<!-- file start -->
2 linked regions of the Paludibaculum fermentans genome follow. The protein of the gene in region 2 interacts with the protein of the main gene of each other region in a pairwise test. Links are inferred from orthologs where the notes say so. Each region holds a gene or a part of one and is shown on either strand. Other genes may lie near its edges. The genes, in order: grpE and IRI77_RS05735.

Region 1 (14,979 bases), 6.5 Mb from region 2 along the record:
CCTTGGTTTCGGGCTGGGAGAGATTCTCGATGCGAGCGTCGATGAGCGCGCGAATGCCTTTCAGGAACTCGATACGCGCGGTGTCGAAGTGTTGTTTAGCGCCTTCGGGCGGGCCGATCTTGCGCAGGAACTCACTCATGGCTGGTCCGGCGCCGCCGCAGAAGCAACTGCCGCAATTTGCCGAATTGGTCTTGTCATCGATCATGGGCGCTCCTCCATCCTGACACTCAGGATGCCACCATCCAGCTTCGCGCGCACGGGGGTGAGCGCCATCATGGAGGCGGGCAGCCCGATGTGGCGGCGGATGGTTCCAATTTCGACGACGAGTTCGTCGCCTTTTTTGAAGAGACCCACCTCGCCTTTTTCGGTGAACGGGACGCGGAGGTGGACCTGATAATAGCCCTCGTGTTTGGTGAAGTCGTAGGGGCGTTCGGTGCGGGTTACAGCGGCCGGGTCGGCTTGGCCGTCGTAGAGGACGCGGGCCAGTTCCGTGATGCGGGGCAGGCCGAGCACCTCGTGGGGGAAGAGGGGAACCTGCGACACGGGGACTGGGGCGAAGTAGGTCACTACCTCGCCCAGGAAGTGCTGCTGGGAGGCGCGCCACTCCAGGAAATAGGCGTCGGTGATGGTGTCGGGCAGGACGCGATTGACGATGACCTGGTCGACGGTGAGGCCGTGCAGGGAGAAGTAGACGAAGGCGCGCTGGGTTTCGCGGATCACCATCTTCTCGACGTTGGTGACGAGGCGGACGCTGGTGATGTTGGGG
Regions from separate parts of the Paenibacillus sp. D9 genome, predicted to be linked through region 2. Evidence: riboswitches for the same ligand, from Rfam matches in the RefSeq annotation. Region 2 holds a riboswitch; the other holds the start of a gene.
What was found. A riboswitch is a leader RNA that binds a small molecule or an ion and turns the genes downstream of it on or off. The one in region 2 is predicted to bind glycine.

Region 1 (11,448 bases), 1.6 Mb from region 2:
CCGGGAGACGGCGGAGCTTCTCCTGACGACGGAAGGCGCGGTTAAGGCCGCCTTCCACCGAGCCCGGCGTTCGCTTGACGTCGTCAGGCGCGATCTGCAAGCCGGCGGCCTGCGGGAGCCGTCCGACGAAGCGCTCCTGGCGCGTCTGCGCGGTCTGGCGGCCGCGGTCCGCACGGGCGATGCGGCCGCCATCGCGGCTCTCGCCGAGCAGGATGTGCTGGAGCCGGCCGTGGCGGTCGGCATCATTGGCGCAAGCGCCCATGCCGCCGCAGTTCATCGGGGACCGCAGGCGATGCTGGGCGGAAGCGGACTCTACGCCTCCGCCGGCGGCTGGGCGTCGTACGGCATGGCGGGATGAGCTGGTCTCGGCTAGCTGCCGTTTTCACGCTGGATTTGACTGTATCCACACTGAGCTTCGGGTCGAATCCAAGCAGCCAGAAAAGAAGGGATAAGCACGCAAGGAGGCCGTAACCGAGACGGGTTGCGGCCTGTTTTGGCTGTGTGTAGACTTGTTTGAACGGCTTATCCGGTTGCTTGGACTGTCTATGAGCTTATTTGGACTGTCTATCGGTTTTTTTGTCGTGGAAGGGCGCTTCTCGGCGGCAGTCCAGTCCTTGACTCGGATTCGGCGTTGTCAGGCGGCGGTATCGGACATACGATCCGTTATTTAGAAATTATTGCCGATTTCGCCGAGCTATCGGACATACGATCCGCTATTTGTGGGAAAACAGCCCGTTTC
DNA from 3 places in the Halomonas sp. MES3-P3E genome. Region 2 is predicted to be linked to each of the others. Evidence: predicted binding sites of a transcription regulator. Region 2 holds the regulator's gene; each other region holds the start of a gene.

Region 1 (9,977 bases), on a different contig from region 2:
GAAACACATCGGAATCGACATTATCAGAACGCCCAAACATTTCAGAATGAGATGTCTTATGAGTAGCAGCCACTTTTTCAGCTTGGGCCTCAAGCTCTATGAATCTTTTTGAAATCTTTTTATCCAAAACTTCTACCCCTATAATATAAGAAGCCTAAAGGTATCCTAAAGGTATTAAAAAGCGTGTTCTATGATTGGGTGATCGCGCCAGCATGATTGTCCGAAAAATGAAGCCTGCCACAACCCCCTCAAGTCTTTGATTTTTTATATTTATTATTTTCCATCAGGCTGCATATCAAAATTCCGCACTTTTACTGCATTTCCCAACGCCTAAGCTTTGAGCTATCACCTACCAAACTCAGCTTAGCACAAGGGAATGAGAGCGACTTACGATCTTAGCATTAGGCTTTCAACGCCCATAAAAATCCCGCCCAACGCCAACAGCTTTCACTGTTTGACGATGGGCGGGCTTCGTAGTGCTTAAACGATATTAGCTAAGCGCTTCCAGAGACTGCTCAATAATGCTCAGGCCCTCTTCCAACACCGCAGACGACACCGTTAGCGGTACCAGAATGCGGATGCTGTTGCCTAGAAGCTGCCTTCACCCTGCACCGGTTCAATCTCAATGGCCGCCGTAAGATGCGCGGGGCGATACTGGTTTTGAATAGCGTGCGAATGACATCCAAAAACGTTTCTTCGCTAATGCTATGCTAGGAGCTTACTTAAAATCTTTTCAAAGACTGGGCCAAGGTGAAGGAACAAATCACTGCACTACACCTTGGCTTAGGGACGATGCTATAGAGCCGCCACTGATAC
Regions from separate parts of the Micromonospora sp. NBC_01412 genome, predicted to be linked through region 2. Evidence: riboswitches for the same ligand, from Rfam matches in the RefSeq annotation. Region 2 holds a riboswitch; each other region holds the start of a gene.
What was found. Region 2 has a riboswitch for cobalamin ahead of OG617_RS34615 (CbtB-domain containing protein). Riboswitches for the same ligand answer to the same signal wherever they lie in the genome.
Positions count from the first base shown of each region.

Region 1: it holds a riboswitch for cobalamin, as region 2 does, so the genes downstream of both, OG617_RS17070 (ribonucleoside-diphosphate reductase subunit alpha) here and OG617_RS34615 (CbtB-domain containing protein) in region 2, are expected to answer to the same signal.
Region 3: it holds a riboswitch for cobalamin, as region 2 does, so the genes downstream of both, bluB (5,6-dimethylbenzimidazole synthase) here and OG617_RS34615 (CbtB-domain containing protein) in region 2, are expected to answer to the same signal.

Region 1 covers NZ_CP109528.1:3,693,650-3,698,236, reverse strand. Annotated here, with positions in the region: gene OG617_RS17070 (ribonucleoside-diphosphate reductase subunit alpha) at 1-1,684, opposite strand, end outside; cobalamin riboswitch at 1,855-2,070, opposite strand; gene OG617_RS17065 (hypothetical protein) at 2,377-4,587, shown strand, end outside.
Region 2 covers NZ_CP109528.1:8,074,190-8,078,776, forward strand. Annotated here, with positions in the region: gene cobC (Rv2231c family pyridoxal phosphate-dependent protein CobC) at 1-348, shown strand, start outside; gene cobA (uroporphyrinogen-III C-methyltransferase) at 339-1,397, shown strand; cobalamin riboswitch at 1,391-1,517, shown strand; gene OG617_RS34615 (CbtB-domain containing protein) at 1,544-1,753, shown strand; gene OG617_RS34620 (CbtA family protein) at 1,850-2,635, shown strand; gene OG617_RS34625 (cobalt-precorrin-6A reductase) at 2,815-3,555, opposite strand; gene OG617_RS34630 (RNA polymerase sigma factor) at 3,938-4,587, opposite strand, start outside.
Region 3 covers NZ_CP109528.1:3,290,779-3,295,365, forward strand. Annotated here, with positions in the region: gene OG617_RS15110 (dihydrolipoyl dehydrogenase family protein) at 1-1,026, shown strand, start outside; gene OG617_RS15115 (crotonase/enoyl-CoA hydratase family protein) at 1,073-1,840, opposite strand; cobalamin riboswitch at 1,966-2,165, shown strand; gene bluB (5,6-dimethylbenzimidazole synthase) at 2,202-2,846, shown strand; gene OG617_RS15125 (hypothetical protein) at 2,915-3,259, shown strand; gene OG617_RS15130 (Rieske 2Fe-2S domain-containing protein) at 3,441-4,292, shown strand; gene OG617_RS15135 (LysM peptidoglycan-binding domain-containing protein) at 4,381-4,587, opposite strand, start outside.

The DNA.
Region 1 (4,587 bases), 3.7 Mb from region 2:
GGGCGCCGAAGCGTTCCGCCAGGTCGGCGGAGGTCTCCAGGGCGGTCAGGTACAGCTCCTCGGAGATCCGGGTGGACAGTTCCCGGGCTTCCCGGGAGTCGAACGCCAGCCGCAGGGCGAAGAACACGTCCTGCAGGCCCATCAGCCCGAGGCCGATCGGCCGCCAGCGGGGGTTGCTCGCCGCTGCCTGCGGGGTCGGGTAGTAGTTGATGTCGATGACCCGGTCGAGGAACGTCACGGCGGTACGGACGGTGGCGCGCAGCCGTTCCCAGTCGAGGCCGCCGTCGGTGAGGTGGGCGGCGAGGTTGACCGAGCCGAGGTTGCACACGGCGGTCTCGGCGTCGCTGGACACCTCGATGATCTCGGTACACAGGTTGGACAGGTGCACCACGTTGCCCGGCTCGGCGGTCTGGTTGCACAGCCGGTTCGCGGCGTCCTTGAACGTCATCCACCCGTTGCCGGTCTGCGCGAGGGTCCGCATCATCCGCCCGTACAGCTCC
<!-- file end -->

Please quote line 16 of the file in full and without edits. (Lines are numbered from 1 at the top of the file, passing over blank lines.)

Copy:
Region 1 covers NZ_CP109528.1:3,693,650-3,698,236, reverse strand. Annotated here, with positions in the region: gene OG617_RS17070 (ribonucleoside-diphosphate reductase subunit alpha) at 1-1,684, opposite strand, end outside; cobalamin riboswitch at 1,855-2,070, opposite strand; gene OG617_RS17065 (hypothetical protein) at 2,377-4,587, shown strand, end outside.